Pain management should ideally measure symptoms and treat pain mechanisms. But the identification of the underlying mechanisms is difficult as symptoms are not always equivalent to the mechanism.1
Usually, pain patients are analyzed on the basis of common causes of disease. This approach groups patients into categories, e.g. (low) back pain or osteoarthritic pain. Although such an approach is helpful, it ignores the possibility that diverse mechanisms may underlie the pain.Mechanism-based pain diagnosis can be difficult, but physicians should attempt to define the types of pain that the patient is experiencing:
Pain is not a homogeneous sensory entity, it is individual.
Primary types of pain include:
Pain can be caused by multiple, different mechanisms, and pain is processed and modulated by multiple excitatory and inhibitory systems.
Better understanding of pain mechanisms is important:
Analgesia may be obtained by drugs that either:
The analgesic potency of classical opioids in pain with a neuropathic component might be limited due to pathophysiological mechanisms.1
Sustained or repeated activation of the opioidergic system may lead to reduced opioid responsiveness and relative opioid analgesic tolerance.1
Therefore larger doses may are required to treat neuropathic pain than are needed to treat nociceptive pain. Higher doses, however, carry the risk of starting the Vicious Circle.2,3
The combination of classical opioids with co-analgesics is common for the pharmacological treatment of severe chronic pain conditions composed of both a nociceptive and a neuropathic component. However, there is still limited evidence for evaluation of benefits, and the risk of interaction and substance-specific side effects might be a limiting factor for combining two different substances:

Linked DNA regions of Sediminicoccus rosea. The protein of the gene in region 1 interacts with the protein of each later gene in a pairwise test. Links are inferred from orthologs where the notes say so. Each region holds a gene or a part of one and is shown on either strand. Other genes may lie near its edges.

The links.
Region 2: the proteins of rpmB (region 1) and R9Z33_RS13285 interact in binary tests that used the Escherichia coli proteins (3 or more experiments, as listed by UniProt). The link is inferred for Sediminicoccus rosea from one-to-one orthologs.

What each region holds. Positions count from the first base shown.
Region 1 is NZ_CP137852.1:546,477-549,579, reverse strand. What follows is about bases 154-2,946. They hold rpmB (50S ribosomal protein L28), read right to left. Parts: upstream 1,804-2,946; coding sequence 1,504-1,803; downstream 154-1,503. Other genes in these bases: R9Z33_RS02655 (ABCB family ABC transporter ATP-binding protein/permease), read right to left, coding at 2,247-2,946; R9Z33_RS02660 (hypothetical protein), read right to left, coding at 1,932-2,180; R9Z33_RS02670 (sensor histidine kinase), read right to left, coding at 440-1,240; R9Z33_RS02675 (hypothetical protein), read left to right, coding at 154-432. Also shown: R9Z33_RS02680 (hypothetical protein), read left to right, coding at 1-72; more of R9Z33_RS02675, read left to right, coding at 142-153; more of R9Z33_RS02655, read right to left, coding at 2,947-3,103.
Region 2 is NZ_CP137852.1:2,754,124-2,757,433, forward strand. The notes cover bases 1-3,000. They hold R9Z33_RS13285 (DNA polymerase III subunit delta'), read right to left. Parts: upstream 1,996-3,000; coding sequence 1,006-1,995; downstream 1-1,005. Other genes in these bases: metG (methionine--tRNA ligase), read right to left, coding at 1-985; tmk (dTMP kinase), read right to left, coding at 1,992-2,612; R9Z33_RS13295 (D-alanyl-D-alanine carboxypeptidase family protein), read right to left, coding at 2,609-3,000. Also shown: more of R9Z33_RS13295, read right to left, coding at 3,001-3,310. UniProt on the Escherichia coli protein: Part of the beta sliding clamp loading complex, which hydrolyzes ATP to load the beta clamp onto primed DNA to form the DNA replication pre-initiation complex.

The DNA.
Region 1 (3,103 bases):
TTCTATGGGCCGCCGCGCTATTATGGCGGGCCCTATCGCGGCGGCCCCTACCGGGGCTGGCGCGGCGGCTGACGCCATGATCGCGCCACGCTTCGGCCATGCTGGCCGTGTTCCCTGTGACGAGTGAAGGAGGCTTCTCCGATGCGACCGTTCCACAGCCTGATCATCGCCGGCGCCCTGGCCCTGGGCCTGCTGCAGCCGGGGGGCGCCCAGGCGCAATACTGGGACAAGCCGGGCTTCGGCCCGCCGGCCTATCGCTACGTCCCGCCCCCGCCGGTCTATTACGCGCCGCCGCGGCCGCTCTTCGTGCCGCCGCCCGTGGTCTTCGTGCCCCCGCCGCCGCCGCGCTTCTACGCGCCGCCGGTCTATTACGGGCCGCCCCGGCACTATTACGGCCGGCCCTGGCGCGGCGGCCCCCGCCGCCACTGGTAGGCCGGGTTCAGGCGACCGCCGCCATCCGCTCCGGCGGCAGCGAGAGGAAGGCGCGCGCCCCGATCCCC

Combination of different pharmacological agents are common and can either serve the purpose of addressing different underlying mechanisms or prevent / reduce side effects.Examples of fixed drug combinations include:
Two pain modulation systems are relevant in chronic pain.
Simultaneous activation of both systems may result in analgesic synergy.1
Based on the relevance of these two pain modulating systems, there is a clear rational for the development of analgesic combining the two mechanisms of action, μ-opioid receptor agonism (MOR) and noradrenaline reuptake inhibition (NRI), which enhance the concentration of noradrenalin (NA) in synaptic cleft, thereby enhancing NA-mediated effects.
A new pharmacological drug class – MOR-NRI – reflects the unique pharmacological profile differentiating this compound from all other centrally acting analgesics: